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Education Silver Linings from COVID-19

In a couple of months, we will reach the halfway point in the implementation of the Sustainable Development Goals (SDGs). Although COVID-19 has set us back, of course, every cloud has a silver lining. In this case, education—SDG4 Quality Education—has witnessed some positive opportunities due to the pandemic.


Flashback to the pandemic's peak, let's first look at the undeniable impact COVID-19 had on education. Before the pandemic, 53% of children from low- and middle-income countries lived in "Learning Poverty"—being unable to read and understand a simple text by age 10—and this figure was expected due to the coronavirus's impact to reach as high as 70%. As a result of pandemic-induced school closures, students in this generation risk losing $17 trillion in lifetime earnings, according to the World Bank. Worsening gender equality and declining mental health are also the top issues, among many others. Combined, this can have a significant impact on future productivity and the well-being of the individuals themselves as well as their families.


Fast forward three years: although the aforementioned issues remain severe and must not be overlooked, we cannot fail to acknowledge the gains and positive opportunities that have been discovered along the way. Firstly, COVID-19 accelerated the provision of digital infrastructure. This rapid and unexpected shift to online learning led to new modes of interaction between teachers and students and different assessment approaches. For example, Prof. Oren Pizmony-Levy shared at the UN ECOSOC Partnership Forum 2023 how the situation forced him to change his exam formats. As it was impossible to proctor the exams, the assessment became an open-book one to evaluate students' application of principles rather than memorizing facts. Not only did this allow a deeper evaluation of students' understanding of the content, but it also fostered GREATer trust between the two parties. In addition, the pandemic prompted more open discussions and teaching on global issues, including climate change, which would have otherwise usually not been prioritized in the curriculum. Although the speeding up of technology adoption is a positive outcome of the pandemic, what more important is stakeholders' improved flexibility, innovation, creativity, and collaboration.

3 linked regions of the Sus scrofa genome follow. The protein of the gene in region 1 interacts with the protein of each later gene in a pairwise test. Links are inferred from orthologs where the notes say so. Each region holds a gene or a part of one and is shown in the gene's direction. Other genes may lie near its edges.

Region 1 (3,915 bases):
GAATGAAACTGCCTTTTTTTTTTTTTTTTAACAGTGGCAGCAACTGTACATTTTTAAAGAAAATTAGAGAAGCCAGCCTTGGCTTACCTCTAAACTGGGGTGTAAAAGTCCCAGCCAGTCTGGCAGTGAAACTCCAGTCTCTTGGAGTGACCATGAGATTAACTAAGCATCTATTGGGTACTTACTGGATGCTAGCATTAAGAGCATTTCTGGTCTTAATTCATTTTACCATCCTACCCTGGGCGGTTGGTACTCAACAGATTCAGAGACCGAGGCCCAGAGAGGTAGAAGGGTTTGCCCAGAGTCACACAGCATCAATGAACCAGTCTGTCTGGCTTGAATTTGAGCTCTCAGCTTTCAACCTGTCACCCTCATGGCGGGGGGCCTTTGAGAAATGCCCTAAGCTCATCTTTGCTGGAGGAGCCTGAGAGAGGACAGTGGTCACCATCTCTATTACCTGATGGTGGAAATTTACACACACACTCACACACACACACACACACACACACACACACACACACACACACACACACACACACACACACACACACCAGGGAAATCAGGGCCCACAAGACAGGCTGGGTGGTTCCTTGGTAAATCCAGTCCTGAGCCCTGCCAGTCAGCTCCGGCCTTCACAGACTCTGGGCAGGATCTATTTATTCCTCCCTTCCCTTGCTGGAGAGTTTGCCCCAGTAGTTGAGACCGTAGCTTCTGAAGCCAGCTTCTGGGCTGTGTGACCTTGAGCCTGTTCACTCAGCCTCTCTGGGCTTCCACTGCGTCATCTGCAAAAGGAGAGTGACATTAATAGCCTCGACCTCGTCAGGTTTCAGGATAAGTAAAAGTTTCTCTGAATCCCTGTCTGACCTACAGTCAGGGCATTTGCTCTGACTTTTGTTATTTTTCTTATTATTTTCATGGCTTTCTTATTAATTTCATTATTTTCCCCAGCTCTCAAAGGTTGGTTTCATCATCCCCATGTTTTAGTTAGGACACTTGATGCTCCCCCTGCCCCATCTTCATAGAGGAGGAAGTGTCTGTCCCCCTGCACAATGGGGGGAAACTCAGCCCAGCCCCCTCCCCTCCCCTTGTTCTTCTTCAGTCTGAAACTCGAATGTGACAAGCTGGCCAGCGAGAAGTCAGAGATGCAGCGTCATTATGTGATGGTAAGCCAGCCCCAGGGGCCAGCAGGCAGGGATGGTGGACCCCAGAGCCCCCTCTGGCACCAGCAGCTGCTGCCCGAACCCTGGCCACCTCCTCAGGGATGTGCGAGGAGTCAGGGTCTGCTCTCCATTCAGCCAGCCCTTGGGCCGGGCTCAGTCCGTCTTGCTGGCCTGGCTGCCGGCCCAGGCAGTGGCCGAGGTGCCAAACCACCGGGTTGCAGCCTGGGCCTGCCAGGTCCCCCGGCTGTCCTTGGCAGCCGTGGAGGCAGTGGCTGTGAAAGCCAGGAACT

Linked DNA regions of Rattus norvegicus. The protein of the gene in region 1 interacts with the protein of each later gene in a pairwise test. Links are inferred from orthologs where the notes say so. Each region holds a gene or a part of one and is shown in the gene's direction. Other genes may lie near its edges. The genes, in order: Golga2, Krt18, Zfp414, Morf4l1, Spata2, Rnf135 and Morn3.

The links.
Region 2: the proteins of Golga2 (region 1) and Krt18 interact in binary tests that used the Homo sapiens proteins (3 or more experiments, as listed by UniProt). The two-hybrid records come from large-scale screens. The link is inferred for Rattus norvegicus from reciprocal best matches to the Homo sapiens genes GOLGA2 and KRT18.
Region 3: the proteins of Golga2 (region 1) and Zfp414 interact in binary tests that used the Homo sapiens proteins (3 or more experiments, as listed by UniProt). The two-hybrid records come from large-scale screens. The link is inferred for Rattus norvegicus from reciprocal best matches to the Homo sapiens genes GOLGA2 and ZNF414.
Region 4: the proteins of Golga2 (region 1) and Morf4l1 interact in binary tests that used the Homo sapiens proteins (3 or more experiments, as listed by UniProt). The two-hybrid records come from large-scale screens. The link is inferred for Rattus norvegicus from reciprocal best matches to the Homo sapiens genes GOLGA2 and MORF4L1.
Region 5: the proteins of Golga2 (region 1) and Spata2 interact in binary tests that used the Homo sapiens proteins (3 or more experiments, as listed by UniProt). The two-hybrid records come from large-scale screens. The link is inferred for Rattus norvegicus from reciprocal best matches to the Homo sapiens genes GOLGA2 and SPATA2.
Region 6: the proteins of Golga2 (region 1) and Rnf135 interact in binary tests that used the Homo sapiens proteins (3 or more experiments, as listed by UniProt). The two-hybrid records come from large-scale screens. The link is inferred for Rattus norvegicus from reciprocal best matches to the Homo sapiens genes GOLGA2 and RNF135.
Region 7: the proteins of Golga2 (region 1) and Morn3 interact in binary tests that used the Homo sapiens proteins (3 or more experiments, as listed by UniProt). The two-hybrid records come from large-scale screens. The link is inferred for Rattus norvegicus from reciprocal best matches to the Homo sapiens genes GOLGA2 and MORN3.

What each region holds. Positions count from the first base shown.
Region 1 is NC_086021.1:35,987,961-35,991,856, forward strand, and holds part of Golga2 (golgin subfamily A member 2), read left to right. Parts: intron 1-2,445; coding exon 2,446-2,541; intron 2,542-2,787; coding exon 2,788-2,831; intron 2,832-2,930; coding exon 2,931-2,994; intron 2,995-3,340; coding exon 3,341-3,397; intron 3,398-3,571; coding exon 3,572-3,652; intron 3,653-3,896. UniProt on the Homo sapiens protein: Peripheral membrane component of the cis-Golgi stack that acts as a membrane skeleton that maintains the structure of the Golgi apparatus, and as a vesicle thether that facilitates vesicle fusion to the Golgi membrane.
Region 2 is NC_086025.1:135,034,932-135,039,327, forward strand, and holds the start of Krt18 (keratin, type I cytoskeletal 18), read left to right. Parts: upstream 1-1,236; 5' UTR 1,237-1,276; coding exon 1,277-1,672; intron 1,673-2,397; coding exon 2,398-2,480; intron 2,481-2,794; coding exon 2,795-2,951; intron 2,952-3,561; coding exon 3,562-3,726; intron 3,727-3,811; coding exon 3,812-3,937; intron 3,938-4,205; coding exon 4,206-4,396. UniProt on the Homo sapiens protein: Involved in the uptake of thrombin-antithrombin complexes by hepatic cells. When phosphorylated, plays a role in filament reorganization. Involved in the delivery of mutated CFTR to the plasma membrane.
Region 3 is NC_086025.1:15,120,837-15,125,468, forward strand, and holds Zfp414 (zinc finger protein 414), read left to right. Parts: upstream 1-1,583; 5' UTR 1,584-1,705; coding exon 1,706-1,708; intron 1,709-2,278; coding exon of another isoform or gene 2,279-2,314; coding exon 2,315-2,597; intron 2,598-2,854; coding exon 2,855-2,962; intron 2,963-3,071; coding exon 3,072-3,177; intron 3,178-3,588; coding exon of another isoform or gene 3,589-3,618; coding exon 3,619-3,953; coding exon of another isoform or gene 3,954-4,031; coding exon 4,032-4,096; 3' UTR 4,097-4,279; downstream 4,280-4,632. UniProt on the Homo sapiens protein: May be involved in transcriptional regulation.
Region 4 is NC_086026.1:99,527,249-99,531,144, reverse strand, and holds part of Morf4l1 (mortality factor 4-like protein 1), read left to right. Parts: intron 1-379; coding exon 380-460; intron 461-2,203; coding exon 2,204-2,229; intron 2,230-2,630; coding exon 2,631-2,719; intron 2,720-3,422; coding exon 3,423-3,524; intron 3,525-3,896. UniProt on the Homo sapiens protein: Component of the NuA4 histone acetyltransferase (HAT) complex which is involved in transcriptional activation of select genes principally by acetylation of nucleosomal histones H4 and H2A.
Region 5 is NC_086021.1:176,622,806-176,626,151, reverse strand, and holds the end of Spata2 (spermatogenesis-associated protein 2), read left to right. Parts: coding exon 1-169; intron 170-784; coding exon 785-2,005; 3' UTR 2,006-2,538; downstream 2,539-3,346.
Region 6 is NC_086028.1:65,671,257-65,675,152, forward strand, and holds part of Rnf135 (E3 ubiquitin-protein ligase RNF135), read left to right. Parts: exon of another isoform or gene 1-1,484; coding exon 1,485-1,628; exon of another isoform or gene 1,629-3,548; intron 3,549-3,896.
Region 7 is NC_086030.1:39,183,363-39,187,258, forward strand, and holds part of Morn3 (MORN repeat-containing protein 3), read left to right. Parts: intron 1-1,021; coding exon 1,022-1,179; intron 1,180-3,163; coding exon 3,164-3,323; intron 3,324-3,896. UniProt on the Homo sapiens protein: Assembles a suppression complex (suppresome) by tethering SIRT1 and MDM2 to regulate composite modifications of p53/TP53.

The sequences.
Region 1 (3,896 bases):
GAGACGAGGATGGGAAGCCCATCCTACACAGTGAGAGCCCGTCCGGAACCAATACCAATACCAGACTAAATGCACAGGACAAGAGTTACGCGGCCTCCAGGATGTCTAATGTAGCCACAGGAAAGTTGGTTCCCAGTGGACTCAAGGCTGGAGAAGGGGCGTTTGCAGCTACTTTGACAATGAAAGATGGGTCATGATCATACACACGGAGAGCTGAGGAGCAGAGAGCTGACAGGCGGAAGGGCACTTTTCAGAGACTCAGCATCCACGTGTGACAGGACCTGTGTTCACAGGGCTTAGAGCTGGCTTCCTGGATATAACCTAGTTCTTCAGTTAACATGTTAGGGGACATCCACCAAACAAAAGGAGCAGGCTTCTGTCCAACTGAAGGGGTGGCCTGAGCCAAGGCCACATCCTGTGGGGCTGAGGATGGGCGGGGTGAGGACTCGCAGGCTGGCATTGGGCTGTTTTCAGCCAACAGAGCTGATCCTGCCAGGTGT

The cases on education discussed above serve as a reminder that when faced with risks and disruptions, there is almost always a way to turn them into an opportunity. Regardless, just because we are nearly halfway in terms of the date, we are certainly not halfway there regarding the progress that must be made. All stakeholders in the ecosystem must continue to do their part to ensure real progress is taking place for all 17 SDGs and keep the world on track to achieving the 2030 agenda.

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